Francesco Schettino, Costa Concordia capt., says he'll "certainly" command a ship again, contests his firing

Francesco Schettino, the captain of the luxury cruiser Costa Concordia, which ran aground off Italy's Tuscan tiny island of Isola del Giglio, is seen in the moment of his arrest in Porto Santo Stefano, Italy, Saturday, Jan. 14, 2012. AP Photo/Giacomo Aprili

Rome The captain of the shipwrecked Costa Concordia has returned to court to contest his firing, and says he'll "certainly" take command of a ship again.

Francesco Schettino is challenging Costa Crociere SpA's decision to fire him after the Concordia ran aground off Tuscany Jan. 13, 2012, and capsized, killing 32 people. Court-appointed experts have blamed Schettino for the disaster, saying he took the ship off course in a stunt.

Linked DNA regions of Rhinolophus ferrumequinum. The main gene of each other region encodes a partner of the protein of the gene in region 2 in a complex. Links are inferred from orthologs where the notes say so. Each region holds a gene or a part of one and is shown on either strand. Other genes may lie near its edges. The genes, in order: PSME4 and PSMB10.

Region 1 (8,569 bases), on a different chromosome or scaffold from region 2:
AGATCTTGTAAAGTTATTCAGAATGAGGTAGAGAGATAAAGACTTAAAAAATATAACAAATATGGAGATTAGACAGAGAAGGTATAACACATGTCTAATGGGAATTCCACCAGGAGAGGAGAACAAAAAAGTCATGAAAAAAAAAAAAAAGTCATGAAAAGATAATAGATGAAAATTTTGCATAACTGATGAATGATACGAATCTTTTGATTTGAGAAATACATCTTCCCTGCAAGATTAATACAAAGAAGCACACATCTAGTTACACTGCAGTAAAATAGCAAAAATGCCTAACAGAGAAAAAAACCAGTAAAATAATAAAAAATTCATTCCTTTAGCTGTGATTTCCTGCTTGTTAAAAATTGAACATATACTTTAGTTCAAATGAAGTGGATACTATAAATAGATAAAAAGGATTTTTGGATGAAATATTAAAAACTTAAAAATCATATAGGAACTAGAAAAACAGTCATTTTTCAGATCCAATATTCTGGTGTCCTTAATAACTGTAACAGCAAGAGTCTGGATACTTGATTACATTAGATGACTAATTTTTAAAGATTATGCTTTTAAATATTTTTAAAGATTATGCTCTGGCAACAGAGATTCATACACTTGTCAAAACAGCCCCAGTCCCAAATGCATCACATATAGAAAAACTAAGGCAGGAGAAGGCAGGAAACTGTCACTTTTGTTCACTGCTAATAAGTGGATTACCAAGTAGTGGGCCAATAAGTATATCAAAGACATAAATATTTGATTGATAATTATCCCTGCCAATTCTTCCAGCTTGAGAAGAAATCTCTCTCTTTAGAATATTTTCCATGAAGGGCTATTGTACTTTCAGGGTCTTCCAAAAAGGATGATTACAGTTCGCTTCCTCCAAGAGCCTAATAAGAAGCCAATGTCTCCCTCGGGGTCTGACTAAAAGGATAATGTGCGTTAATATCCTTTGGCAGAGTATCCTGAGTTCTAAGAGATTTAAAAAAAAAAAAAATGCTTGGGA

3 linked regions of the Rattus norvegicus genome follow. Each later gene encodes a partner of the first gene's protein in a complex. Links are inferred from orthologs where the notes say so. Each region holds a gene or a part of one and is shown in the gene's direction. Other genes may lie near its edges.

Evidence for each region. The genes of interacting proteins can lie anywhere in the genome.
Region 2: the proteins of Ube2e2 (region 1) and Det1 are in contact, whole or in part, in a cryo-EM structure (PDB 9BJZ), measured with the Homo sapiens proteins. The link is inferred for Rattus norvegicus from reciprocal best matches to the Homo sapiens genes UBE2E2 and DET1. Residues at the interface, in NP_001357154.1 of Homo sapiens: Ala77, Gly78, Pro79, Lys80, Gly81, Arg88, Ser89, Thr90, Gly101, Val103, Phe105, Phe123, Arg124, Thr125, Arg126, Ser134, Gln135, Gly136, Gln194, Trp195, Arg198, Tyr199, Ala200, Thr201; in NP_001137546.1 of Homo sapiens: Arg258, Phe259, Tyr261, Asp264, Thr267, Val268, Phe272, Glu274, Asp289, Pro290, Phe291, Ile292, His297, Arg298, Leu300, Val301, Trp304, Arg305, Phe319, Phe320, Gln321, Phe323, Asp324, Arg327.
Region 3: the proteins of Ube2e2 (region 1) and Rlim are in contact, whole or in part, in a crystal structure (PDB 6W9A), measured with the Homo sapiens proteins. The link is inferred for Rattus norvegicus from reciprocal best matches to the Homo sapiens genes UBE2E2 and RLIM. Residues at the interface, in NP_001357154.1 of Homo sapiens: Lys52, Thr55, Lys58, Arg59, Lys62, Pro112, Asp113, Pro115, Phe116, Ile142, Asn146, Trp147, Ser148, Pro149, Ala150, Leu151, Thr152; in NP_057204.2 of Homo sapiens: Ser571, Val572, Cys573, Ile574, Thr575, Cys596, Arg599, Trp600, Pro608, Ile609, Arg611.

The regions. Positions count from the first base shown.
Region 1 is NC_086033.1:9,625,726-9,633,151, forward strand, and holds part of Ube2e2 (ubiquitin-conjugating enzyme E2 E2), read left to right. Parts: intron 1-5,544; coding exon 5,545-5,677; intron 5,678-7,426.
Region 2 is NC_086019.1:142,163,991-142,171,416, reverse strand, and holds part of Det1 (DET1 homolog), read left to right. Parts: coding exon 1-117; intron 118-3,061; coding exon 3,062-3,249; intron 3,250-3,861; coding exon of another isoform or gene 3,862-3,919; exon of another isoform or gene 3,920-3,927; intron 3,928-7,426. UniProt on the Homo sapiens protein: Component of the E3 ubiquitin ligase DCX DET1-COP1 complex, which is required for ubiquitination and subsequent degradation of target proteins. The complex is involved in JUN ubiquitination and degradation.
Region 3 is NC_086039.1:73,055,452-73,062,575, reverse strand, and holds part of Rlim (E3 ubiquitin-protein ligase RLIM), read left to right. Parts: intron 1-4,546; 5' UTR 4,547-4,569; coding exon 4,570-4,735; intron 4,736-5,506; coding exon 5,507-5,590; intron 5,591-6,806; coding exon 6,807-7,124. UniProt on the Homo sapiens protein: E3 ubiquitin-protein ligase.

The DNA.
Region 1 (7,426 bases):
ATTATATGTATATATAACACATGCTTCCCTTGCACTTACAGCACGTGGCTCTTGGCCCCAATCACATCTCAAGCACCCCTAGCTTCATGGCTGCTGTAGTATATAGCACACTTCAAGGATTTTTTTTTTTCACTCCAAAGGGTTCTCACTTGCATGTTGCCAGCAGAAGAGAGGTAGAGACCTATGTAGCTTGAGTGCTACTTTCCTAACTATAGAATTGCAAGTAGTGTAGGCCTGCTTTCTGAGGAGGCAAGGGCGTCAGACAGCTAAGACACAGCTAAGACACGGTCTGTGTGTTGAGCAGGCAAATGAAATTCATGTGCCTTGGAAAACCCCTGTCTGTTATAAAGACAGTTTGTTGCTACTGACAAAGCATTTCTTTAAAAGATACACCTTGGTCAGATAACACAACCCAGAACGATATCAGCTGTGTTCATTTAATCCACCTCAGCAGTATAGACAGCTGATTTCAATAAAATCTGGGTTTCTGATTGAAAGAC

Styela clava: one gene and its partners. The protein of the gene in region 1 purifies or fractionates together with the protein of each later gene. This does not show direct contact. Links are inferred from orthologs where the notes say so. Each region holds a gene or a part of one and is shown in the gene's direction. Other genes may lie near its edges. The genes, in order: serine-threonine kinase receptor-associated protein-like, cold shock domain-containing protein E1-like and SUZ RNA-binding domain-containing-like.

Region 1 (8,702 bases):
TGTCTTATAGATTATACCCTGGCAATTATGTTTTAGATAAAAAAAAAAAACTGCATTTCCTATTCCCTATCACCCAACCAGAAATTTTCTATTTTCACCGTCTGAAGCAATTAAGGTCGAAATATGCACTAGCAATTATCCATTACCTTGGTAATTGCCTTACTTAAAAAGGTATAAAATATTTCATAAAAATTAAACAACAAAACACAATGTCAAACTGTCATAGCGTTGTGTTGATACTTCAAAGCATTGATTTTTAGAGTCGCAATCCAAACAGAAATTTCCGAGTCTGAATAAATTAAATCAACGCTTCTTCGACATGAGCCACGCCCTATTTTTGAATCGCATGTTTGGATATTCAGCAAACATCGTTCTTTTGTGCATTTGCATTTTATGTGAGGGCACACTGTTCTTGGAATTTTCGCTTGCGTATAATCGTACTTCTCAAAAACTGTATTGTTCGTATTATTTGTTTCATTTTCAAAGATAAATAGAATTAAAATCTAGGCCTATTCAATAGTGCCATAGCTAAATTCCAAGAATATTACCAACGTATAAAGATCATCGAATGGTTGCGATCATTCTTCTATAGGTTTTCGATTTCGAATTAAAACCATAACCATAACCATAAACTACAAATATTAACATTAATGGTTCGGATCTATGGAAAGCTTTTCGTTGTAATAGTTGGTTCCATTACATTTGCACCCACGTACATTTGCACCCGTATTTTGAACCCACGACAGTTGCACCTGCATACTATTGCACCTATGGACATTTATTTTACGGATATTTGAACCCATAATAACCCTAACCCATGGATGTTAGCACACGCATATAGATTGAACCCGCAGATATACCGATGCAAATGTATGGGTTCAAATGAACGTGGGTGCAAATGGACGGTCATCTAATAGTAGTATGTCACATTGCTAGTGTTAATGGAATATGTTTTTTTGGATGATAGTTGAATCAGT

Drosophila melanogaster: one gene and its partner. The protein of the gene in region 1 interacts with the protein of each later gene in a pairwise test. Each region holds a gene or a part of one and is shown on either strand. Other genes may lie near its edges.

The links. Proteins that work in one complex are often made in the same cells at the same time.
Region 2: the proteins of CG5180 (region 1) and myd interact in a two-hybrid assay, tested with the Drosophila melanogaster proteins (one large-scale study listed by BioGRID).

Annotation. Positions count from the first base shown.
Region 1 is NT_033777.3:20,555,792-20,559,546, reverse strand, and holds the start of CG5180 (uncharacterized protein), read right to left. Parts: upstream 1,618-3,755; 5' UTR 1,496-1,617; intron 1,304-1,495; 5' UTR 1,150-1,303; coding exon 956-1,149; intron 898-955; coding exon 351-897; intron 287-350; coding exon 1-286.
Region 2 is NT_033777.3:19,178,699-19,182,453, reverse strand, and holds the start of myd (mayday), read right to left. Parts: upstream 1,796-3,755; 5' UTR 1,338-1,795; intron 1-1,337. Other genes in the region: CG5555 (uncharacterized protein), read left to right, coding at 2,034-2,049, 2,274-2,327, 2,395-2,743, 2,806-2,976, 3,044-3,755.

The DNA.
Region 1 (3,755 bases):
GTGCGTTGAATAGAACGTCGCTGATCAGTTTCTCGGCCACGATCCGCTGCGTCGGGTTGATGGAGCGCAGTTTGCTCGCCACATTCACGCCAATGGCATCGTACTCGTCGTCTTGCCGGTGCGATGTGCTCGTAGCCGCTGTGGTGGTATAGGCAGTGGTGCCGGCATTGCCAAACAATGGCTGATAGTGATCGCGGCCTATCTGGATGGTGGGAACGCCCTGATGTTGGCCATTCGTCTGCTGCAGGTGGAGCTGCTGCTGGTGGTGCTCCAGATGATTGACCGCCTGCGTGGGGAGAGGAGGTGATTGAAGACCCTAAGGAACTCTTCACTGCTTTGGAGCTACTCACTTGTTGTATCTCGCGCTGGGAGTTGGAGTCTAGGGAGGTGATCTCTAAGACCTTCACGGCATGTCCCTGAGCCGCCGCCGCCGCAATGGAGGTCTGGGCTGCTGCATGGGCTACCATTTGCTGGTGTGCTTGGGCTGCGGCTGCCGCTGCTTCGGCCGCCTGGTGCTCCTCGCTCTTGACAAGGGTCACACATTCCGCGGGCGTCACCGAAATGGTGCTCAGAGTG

Schettino insists his deft steering saved lives and that the reef the ship hit wasn't on his charts.

As he arrived Wednesday for the closed-door hearing in Torre Annunziata, near Naples, Schettino was asked if he thought he'd command a ship again. He replied: "Yes, certainly."

A separate court is deciding whether to indict Schettino on manslaughter and other charges.

  • Tucker Reals

    Tucker Reals is the CBSNews.com foreign editor, based at the CBS News London bureau.

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